Falsified medicines are “counterfeit” medicines that attempt to pass themselves off as the real deal. Falsified medicines might contain ingredients which are poor in quality or the incorrect strength – either too high or too low. Because they have not been properly assessed to check their quality, effectiveness and safety, they could expose patients to potentially lethal health risks.
To combat the growing risk that falsified medicines reach patients, the Falsified Medicines Directive (Directive 2011/62/EC) was published on 2nd January 2013. This European Union Directive intends to inhibit the entry of falsified medicines into the legal supply chain. The Commission Delegated Regulation (EU) 2016/161 was published on 9th February 2016, this sets out the comprehensive rules for new safety features to be present on the packaging of all medicinal products intended for human use.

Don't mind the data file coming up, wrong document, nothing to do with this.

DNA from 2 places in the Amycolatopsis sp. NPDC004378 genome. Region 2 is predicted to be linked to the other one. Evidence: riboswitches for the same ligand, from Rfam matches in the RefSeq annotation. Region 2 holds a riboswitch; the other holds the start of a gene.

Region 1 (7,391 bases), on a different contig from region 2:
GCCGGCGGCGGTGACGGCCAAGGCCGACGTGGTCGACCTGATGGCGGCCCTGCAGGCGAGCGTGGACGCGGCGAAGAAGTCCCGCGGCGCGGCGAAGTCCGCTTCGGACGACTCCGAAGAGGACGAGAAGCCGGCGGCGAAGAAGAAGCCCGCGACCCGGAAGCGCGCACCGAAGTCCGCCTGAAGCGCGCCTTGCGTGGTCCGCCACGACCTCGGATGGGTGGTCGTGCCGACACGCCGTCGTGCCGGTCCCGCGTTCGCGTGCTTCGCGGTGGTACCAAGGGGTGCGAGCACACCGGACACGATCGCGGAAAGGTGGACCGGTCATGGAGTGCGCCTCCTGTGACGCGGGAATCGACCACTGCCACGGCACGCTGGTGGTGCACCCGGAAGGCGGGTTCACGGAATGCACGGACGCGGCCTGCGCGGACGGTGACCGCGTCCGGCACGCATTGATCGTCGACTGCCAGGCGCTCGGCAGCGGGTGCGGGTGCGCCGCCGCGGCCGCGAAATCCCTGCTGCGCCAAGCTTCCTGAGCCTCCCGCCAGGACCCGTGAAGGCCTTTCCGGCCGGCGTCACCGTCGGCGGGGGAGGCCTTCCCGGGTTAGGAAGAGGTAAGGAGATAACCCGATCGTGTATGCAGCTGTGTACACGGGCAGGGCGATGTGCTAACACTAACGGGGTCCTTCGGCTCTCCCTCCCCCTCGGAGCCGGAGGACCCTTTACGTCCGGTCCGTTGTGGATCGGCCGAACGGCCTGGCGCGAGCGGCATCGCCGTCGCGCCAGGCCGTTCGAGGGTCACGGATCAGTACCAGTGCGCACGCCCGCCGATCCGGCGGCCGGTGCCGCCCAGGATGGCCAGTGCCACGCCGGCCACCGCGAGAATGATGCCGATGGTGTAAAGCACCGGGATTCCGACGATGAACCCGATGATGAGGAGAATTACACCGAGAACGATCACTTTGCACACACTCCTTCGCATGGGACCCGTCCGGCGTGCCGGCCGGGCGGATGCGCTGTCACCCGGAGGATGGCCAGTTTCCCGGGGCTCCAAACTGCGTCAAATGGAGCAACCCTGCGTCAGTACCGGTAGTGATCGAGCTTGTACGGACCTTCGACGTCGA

From 9th February 2019, market authorisation holders are required to place two safety features on all new packs of prescription medicines placed on the market in Europe:
• A unique identifier (UI) in the form of a 2D data matrix (barcode) which can be scanned at various points along the supply chain to determine its authenticity; and
• An anti-tamper device (ATD).
In order to comply with the requirements of FMD, pharmacy contractors will be required as part of the dispensing process to:
• Check the anti-tampering device (ATD) to ensure it is intact prior to dispensing; and
• Change the status of the pack in the UK’s National Medicines Verification System from “active” to “inactive—supplied”. This involves scanning the 2D barcode on each pack and communicating with the National Medicine Verification System (NMVS). This is where we can help >